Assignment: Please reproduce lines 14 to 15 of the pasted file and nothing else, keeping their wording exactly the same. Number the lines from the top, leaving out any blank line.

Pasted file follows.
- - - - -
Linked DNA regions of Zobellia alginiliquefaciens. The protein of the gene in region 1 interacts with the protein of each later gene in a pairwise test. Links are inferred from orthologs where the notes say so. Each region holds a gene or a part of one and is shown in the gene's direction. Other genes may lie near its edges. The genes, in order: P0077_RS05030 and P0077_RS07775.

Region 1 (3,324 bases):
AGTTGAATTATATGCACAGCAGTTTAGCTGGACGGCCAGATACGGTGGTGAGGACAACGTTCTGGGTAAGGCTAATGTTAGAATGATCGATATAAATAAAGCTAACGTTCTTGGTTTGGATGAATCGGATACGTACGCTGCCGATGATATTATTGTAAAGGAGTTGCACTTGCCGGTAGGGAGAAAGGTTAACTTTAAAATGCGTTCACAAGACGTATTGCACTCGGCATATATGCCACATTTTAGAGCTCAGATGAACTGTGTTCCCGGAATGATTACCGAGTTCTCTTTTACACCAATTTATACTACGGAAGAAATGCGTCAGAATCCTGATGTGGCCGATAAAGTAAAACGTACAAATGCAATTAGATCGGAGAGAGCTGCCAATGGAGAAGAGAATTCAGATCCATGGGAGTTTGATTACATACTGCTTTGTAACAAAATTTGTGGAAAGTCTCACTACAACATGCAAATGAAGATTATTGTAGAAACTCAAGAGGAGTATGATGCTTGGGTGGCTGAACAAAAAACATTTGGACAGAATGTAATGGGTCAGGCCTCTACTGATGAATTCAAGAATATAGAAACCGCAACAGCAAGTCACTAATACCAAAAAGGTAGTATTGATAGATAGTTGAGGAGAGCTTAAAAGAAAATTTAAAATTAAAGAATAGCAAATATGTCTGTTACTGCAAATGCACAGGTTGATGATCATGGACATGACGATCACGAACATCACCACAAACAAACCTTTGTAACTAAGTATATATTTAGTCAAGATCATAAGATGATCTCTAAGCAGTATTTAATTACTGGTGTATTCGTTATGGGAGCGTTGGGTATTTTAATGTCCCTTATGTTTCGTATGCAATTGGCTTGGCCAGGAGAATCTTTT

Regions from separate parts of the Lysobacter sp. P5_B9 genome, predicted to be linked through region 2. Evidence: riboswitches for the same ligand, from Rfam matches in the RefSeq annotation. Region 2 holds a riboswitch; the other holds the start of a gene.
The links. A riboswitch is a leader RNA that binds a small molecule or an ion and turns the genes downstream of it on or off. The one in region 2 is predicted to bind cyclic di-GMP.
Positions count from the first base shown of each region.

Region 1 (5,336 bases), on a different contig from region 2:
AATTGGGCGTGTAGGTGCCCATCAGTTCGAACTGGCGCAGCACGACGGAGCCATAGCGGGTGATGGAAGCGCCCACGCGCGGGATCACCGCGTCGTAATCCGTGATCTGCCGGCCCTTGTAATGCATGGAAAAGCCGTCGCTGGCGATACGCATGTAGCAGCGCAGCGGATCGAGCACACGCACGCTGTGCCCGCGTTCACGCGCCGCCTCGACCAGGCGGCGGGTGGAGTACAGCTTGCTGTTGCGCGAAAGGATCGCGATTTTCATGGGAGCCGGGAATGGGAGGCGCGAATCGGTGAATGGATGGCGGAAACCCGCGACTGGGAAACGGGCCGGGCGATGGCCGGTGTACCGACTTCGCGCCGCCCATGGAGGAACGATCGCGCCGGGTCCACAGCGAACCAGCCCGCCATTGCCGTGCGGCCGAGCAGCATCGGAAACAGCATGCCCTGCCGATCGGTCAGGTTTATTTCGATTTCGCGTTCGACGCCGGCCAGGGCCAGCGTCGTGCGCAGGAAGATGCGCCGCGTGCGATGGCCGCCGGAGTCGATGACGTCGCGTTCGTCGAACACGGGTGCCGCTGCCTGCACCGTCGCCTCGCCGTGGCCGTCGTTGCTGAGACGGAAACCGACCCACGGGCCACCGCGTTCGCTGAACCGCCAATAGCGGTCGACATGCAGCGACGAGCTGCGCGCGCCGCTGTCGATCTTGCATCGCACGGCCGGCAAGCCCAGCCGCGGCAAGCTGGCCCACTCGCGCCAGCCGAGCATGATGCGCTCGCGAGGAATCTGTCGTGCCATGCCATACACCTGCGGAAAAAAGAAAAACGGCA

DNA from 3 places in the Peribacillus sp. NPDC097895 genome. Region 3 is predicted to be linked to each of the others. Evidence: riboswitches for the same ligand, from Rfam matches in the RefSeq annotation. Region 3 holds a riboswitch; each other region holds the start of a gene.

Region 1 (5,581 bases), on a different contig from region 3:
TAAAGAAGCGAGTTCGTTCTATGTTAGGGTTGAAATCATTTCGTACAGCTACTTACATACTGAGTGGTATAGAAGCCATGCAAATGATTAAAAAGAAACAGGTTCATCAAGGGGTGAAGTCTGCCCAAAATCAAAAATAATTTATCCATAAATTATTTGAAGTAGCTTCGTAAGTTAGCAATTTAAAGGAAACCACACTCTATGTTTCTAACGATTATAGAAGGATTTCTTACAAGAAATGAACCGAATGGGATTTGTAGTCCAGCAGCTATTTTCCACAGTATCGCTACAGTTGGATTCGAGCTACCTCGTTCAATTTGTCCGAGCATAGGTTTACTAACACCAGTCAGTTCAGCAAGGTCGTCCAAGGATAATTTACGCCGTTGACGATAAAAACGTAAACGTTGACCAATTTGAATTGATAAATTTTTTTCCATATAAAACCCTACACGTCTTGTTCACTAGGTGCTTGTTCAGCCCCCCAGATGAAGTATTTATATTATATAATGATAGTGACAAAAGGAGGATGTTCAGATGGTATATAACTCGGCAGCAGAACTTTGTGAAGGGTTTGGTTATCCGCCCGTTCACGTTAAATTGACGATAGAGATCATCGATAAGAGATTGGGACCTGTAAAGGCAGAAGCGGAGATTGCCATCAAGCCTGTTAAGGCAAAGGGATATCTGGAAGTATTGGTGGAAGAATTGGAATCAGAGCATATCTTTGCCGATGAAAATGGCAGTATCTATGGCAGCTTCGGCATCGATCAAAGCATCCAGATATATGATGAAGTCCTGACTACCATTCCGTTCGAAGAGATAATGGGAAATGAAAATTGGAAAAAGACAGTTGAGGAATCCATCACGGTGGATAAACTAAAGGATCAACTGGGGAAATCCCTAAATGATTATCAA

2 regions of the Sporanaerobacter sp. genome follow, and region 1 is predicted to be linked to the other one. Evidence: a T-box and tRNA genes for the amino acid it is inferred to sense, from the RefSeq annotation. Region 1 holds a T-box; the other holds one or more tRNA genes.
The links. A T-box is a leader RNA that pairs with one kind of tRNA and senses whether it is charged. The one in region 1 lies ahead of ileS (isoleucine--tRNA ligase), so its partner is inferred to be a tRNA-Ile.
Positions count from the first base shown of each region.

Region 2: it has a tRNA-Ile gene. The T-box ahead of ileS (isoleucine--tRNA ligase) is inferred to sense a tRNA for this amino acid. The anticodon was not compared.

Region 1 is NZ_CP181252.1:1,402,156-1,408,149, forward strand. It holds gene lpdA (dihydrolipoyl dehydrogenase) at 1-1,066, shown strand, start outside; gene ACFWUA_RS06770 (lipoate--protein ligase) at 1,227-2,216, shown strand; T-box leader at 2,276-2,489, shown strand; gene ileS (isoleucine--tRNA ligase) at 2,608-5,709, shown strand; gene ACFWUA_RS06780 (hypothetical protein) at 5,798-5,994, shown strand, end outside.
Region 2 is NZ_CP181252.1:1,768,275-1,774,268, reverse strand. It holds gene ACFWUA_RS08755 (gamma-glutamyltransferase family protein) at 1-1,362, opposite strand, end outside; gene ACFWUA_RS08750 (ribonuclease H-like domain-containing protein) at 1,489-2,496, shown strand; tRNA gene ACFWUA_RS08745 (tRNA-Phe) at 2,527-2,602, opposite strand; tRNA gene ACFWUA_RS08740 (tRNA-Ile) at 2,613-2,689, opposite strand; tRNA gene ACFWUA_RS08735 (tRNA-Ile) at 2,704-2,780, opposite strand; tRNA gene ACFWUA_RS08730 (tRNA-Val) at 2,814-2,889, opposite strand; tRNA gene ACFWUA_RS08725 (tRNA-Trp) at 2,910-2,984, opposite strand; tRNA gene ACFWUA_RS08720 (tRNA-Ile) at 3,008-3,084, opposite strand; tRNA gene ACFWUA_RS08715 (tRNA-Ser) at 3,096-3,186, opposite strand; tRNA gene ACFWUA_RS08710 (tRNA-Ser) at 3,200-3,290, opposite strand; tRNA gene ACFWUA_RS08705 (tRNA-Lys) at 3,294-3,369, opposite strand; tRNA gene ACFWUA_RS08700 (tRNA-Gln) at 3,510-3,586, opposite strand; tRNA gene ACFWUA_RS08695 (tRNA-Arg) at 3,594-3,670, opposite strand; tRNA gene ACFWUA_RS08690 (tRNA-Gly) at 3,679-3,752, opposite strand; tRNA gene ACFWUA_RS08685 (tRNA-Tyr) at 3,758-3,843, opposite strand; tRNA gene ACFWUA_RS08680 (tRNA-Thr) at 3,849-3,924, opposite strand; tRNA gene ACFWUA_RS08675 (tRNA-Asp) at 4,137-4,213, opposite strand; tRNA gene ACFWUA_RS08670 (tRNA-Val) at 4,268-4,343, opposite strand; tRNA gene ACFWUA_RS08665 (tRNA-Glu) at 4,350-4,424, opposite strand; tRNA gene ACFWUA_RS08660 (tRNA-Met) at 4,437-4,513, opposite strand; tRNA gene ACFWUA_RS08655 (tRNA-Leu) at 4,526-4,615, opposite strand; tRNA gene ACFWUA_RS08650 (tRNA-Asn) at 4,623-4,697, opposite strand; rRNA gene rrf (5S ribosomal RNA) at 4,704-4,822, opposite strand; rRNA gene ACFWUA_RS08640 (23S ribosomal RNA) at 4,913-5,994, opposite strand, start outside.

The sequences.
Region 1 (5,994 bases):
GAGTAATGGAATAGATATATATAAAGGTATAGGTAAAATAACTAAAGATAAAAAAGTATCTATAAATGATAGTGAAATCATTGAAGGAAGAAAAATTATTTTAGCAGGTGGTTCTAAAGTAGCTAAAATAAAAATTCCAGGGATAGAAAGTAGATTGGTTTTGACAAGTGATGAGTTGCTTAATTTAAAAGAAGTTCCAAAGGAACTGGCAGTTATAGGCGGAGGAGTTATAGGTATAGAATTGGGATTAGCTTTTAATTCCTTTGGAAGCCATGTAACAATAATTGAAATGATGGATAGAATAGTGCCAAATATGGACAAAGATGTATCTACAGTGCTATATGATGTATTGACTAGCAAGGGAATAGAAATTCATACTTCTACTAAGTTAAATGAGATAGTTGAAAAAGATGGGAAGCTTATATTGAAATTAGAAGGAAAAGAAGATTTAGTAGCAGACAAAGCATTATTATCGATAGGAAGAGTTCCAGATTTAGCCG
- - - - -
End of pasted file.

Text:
Positions count from the first base shown of each region.

Region 2: it has a tRNA-Ile gene. The T-box ahead of ileS (isoleucine--tRNA ligase) is inferred to sense a tRNA for this amino acid. The anticodon was not compared.